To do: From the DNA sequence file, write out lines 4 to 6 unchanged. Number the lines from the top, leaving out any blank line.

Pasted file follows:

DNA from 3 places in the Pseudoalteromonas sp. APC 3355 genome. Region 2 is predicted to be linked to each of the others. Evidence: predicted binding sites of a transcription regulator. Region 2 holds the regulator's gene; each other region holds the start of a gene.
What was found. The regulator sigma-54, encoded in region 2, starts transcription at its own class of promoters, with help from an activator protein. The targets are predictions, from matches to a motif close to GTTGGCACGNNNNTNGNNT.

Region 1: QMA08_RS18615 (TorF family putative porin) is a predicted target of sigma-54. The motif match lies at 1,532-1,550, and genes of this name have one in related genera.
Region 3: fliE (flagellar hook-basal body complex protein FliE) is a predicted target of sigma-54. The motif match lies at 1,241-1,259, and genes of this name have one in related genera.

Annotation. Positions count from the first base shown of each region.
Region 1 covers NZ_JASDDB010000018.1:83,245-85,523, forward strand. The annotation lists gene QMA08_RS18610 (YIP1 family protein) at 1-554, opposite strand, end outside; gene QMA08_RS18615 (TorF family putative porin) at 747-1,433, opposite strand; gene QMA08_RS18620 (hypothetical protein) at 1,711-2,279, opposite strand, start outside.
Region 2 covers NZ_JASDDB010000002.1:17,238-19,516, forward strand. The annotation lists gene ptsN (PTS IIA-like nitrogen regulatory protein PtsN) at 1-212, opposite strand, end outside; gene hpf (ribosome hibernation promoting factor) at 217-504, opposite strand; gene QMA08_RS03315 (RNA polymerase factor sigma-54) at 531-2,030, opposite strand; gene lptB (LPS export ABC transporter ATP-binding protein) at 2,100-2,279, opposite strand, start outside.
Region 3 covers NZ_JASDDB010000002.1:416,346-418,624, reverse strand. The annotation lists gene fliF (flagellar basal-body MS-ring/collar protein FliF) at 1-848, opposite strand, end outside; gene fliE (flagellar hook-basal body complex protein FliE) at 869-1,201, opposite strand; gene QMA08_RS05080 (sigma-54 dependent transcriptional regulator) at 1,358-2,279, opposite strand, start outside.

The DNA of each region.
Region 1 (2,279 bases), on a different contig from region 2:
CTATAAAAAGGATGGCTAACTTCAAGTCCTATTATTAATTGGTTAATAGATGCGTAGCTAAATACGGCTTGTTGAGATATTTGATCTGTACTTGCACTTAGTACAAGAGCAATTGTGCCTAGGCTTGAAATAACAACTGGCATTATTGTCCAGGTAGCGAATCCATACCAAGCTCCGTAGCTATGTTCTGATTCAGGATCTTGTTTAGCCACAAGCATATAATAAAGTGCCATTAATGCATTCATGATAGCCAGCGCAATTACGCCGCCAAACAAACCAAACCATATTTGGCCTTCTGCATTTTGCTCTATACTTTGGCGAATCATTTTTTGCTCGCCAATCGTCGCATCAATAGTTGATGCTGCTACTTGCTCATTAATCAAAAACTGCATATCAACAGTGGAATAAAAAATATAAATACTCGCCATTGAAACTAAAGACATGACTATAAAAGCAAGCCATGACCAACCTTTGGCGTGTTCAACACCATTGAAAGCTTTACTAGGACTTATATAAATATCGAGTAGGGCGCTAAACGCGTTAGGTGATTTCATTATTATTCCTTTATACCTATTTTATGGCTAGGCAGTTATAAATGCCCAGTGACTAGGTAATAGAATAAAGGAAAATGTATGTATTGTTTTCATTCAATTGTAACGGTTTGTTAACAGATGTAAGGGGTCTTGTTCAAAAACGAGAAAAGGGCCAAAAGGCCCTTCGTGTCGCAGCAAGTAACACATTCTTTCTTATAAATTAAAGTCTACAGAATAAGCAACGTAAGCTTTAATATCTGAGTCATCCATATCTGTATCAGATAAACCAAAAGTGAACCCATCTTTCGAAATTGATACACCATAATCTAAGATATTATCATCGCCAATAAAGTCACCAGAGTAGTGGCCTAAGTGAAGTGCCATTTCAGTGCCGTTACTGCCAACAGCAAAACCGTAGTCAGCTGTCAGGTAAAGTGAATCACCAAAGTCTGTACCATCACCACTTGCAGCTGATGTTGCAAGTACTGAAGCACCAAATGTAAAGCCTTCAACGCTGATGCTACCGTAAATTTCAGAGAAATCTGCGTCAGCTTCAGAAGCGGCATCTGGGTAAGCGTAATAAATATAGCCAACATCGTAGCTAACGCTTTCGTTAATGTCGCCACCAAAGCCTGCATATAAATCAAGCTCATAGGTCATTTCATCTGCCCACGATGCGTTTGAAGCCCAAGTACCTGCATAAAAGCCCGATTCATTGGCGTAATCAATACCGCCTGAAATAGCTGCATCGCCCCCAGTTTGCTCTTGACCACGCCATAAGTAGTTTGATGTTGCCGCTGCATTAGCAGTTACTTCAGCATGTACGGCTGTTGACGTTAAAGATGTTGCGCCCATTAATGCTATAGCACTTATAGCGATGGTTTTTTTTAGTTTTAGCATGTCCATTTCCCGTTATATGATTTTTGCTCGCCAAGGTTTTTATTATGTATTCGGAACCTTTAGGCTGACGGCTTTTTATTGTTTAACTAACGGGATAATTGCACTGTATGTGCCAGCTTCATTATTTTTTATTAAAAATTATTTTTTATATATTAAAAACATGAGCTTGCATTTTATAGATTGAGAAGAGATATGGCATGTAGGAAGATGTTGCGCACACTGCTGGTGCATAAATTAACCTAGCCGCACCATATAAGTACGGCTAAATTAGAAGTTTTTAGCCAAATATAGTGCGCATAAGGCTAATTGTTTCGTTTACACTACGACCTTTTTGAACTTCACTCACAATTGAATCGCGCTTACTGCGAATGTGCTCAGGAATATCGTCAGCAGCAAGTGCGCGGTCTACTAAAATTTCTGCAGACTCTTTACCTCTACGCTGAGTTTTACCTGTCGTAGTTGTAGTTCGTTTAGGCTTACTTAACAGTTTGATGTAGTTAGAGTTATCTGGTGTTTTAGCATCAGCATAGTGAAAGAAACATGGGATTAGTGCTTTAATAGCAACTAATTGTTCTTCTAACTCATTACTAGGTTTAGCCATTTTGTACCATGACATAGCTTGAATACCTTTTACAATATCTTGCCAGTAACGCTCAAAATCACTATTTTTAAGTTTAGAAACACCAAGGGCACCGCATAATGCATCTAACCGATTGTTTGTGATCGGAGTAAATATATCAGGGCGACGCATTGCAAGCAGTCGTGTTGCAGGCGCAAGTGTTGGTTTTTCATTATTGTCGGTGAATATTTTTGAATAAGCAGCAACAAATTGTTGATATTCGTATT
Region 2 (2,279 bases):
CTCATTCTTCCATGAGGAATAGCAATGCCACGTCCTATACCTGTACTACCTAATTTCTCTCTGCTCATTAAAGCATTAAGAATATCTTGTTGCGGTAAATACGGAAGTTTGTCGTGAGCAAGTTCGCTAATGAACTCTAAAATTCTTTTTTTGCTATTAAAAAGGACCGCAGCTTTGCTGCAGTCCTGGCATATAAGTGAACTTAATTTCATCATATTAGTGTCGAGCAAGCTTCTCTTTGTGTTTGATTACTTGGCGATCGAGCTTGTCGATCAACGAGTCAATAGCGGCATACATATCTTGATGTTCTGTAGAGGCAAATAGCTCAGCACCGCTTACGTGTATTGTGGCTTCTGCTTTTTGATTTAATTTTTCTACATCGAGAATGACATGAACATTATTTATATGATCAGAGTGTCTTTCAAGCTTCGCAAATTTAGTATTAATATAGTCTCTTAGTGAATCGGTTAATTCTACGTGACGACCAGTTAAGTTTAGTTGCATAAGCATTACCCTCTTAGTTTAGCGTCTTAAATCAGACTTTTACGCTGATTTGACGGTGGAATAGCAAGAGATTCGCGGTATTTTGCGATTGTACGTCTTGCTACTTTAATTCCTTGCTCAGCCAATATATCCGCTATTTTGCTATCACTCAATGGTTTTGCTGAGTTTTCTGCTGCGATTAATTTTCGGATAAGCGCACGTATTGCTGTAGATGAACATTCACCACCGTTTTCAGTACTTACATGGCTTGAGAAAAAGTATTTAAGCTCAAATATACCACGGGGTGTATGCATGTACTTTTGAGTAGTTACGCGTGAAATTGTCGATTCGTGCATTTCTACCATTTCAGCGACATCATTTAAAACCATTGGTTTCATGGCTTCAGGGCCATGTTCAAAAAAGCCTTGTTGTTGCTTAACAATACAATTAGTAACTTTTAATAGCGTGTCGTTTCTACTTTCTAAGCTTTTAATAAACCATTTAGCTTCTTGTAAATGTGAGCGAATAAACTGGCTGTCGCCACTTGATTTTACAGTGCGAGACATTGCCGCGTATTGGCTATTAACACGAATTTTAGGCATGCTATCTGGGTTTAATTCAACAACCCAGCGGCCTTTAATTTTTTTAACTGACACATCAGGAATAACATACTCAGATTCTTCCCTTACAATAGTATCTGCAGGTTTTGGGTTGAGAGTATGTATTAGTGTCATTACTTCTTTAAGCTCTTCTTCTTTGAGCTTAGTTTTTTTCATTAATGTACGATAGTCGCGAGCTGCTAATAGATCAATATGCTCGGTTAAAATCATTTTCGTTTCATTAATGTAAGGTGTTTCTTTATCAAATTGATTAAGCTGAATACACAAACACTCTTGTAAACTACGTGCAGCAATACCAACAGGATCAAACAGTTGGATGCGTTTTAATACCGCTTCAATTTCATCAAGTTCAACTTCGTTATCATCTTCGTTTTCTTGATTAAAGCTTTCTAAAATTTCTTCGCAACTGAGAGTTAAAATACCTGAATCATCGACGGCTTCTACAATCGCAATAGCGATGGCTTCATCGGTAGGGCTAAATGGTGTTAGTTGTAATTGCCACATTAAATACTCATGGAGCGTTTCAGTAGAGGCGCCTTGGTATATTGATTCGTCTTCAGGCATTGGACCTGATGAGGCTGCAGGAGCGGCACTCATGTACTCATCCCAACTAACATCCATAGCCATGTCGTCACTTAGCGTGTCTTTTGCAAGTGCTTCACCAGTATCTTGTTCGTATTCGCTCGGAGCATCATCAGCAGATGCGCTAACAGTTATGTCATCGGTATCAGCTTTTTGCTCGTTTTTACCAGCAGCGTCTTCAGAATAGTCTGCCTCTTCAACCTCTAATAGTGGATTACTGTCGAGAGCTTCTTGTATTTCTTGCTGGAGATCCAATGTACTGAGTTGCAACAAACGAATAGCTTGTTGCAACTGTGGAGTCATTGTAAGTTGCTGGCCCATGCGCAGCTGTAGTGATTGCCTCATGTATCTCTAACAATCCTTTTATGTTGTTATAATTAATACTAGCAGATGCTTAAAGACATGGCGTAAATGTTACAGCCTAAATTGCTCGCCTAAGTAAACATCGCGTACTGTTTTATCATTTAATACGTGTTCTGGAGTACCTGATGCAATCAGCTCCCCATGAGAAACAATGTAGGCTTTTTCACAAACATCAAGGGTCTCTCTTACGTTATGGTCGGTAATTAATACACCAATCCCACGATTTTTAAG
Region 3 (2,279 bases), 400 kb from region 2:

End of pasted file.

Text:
Region 3: fliE (flagellar hook-basal body complex protein FliE) is a predicted target of sigma-54. The motif match lies at 1,241-1,259, and genes of this name have one in related genera.

Annotation. Positions count from the first base shown of each region.
Region 1 covers NZ_JASDDB010000018.1:83,245-85,523, forward strand. The annotation lists gene QMA08_RS18610 (YIP1 family protein) at 1-554, opposite strand, end outside; gene QMA08_RS18615 (TorF family putative porin) at 747-1,433, opposite strand; gene QMA08_RS18620 (hypothetical protein) at 1,711-2,279, opposite strand, start outside.